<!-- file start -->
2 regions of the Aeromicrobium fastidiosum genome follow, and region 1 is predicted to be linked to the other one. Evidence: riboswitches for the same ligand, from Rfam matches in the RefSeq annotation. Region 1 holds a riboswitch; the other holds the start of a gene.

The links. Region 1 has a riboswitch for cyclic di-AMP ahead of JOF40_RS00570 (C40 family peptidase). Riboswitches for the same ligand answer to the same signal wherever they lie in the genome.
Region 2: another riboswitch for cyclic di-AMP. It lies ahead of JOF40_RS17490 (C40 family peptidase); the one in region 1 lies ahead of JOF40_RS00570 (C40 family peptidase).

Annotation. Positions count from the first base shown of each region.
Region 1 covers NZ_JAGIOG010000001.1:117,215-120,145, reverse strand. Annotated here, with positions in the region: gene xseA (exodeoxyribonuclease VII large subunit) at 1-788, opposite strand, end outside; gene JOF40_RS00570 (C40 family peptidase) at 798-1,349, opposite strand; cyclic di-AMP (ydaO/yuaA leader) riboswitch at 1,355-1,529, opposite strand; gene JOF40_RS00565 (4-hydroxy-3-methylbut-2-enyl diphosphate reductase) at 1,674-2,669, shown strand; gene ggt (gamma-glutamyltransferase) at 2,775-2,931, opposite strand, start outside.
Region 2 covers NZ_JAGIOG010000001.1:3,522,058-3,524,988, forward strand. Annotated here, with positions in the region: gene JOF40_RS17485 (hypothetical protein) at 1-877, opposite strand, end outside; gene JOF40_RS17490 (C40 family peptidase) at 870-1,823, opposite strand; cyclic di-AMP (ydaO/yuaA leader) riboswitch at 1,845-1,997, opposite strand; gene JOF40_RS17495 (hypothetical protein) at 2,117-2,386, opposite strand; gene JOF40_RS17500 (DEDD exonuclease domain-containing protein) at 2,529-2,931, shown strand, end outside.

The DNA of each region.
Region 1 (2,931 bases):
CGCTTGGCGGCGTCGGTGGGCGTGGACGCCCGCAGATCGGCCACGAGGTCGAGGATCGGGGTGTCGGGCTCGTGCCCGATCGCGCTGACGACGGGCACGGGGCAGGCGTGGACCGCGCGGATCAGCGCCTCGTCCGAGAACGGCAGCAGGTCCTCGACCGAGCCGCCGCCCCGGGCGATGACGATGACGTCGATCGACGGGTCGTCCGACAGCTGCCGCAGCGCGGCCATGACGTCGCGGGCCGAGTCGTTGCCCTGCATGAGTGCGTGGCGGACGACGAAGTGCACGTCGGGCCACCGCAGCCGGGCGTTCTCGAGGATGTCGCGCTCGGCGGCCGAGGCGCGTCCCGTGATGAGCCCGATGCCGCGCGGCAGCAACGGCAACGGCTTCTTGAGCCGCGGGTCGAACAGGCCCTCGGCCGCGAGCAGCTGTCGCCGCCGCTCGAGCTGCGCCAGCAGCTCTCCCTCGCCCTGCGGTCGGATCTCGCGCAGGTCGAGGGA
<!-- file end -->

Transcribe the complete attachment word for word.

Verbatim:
2 regions of the Aeromicrobium fastidiosum genome follow, and region 1 is predicted to be linked to the other one. Evidence: riboswitches for the same ligand, from Rfam matches in the RefSeq annotation. Region 1 holds a riboswitch; the other holds the start of a gene.

The links. Region 1 has a riboswitch for cyclic di-AMP ahead of JOF40_RS00570 (C40 family peptidase). Riboswitches for the same ligand answer to the same signal wherever they lie in the genome.
Region 2: another riboswitch for cyclic di-AMP. It lies ahead of JOF40_RS17490 (C40 family peptidase); the one in region 1 lies ahead of JOF40_RS00570 (C40 family peptidase).

Annotation. Positions count from the first base shown of each region.
Region 1 covers NZ_JAGIOG010000001.1:117,215-120,145, reverse strand. Annotated here, with positions in the region: gene xseA (exodeoxyribonuclease VII large subunit) at 1-788, opposite strand, end outside; gene JOF40_RS00570 (C40 family peptidase) at 798-1,349, opposite strand; cyclic di-AMP (ydaO/yuaA leader) riboswitch at 1,355-1,529, opposite strand; gene JOF40_RS00565 (4-hydroxy-3-methylbut-2-enyl diphosphate reductase) at 1,674-2,669, shown strand; gene ggt (gamma-glutamyltransferase) at 2,775-2,931, opposite strand, start outside.
Region 2 covers NZ_JAGIOG010000001.1:3,522,058-3,524,988, forward strand. Annotated here, with positions in the region: gene JOF40_RS17485 (hypothetical protein) at 1-877, opposite strand, end outside; gene JOF40_RS17490 (C40 family peptidase) at 870-1,823, opposite strand; cyclic di-AMP (ydaO/yuaA leader) riboswitch at 1,845-1,997, opposite strand; gene JOF40_RS17495 (hypothetical protein) at 2,117-2,386, opposite strand; gene JOF40_RS17500 (DEDD exonuclease domain-containing protein) at 2,529-2,931, shown strand, end outside.

The DNA of each region.
Region 1 (2,931 bases):
CGCTTGGCGGCGTCGGTGGGCGTGGACGCCCGCAGATCGGCCACGAGGTCGAGGATCGGGGTGTCGGGCTCGTGCCCGATCGCGCTGACGACGGGCACGGGGCAGGCGTGGACCGCGCGGATCAGCGCCTCGTCCGAGAACGGCAGCAGGTCCTCGACCGAGCCGCCGCCCCGGGCGATGACGATGACGTCGATCGACGGGTCGTCCGACAGCTGCCGCAGCGCGGCCATGACGTCGCGGGCCGAGTCGTTGCCCTGCATGAGTGCGTGGCGGACGACGAAGTGCACGTCGGGCCACCGCAGCCGGGCGTTCTCGAGGATGTCGCGCTCGGCGGCCGAGGCGCGTCCCGTGATGAGCCCGATGCCGCGCGGCAGCAACGGCAACGGCTTCTTGAGCCGCGGGTCGAACAGGCCCTCGGCCGCGAGCAGCTGTCGCCGCCGCTCGAGCTGCGCCAGCAGCTCTCCCTCGCCCTGCGGTCGGATCTCGCGCAGGTCGAGGGA